This past summer when we visited Los Angeles, my daughter and I decided to take a tour of the Warner Brothers Studio.  One of the areas of the tour was the “Streets and Buildings” section. This section of the tour took us up and down streets on the grounds of the studio with buildings that were “sets” for many of our favorite TV shows.

While I knew each building was just a “prop,” seeing it up close reinforced my notion of the great facade within TV shows.  You might be saying, “Duh, really?  You did not know that?”  Well, yes I did, but to see it up close makes you realize just how real, “fake” can be.

The same can be said with leadership.  Often, leadership is nothing more than a facade, providing a face that appears to have it all together.  As we continue to live our lives in leadership positions, and the more mature we grow in that, we should begin to see how many fake, masked leaders are in roles that end up causing more harm than good.

How can we tell the difference? How do we see beyond the facade that “fakes everyone out?” What is really “behind the scenes?”  To answer these questions, we must look at the actions, and then hear the words to see if they connect.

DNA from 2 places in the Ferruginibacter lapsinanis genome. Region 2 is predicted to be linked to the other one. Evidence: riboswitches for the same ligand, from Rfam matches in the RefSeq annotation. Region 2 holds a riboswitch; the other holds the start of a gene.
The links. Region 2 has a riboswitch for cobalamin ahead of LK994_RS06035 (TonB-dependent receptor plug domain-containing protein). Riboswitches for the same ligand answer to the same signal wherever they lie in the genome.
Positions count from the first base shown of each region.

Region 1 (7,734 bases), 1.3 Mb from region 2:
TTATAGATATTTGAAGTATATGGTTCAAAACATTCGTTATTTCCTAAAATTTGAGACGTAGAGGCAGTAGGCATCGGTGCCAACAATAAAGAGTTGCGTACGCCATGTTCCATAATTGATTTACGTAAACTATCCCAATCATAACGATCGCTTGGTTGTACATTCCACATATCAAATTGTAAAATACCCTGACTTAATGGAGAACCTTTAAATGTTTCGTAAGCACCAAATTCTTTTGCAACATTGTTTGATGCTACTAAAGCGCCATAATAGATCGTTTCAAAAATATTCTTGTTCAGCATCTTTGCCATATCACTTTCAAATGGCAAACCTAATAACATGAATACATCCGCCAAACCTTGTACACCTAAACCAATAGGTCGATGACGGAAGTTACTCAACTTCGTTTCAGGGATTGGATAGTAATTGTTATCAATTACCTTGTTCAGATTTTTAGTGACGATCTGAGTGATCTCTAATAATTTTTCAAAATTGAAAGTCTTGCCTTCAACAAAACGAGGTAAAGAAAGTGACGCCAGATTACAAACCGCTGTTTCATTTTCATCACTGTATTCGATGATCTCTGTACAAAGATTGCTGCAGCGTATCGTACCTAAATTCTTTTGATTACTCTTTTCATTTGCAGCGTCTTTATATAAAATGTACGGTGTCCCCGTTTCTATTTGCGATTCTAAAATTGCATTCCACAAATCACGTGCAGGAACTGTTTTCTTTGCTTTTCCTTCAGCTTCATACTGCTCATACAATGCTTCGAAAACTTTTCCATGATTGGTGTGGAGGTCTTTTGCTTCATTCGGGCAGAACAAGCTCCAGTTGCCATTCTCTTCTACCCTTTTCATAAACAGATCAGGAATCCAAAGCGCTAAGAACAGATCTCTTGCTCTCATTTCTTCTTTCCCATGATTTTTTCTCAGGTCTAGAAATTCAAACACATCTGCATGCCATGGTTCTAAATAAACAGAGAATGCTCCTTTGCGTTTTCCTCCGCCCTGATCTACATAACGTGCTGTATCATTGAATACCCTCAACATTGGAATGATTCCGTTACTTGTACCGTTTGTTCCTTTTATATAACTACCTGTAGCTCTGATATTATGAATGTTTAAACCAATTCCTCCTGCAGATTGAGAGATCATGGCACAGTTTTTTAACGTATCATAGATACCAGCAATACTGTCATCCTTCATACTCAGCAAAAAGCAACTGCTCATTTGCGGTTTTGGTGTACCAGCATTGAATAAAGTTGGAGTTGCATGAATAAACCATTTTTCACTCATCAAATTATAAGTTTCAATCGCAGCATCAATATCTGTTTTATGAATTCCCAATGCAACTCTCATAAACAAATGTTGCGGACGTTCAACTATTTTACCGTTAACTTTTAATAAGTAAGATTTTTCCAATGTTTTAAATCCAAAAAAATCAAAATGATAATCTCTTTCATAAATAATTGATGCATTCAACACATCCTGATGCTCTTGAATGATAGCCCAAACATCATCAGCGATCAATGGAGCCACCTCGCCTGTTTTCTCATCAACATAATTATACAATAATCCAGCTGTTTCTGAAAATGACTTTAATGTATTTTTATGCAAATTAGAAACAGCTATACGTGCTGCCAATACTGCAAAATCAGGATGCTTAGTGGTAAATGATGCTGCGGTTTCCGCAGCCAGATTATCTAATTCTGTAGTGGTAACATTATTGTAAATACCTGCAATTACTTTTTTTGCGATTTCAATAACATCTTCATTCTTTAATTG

I believe leaders who wear a mask do the following…

Fail to speak the truth

Masked leaders swallow the truth.  They speak what they think is best to cover themselves.  When this happens, they also swallow their integrity, self-respect, and most of all their authenticity.

Want to be “blenders”

Masked leaders want to be whatever they think they need to be for whatever environment they are in. They change their leadership style to accommodate and blend into every new crowd.

Find it hard to apologize

Masked leaders find it very hard to apologize. Either they do not, or they deflect with, “I’m sorry you feel that way.”

Are “copycats”

Masked leaders who “copycat” other leaders cannot be themselves. I believe this is one of the more dangerous characteristics of leadership. People want a real leader.

Promote their “perfectionism”

Masked leaders cannot handle situations where no one agrees with them. It causes them to feel rejected. Believing that your leadership is perfect actually stems from the fear of knowing that it is not.

Shine their “light” too bright

Masked leaders never dim their light. They always want to be seen as the brightest in the room. Having their light the brightest automatically dims anyone else’s light that actually could shine brightly.

When you wear a mask, you rob not only yourself of what you could be, but you rob others of their ability to be who they are around you. If you are wearing a mask, please lose it.  Halloween should only come one time a year, and life is not an everyday masquerade ball.

©2018 J Clay Norton


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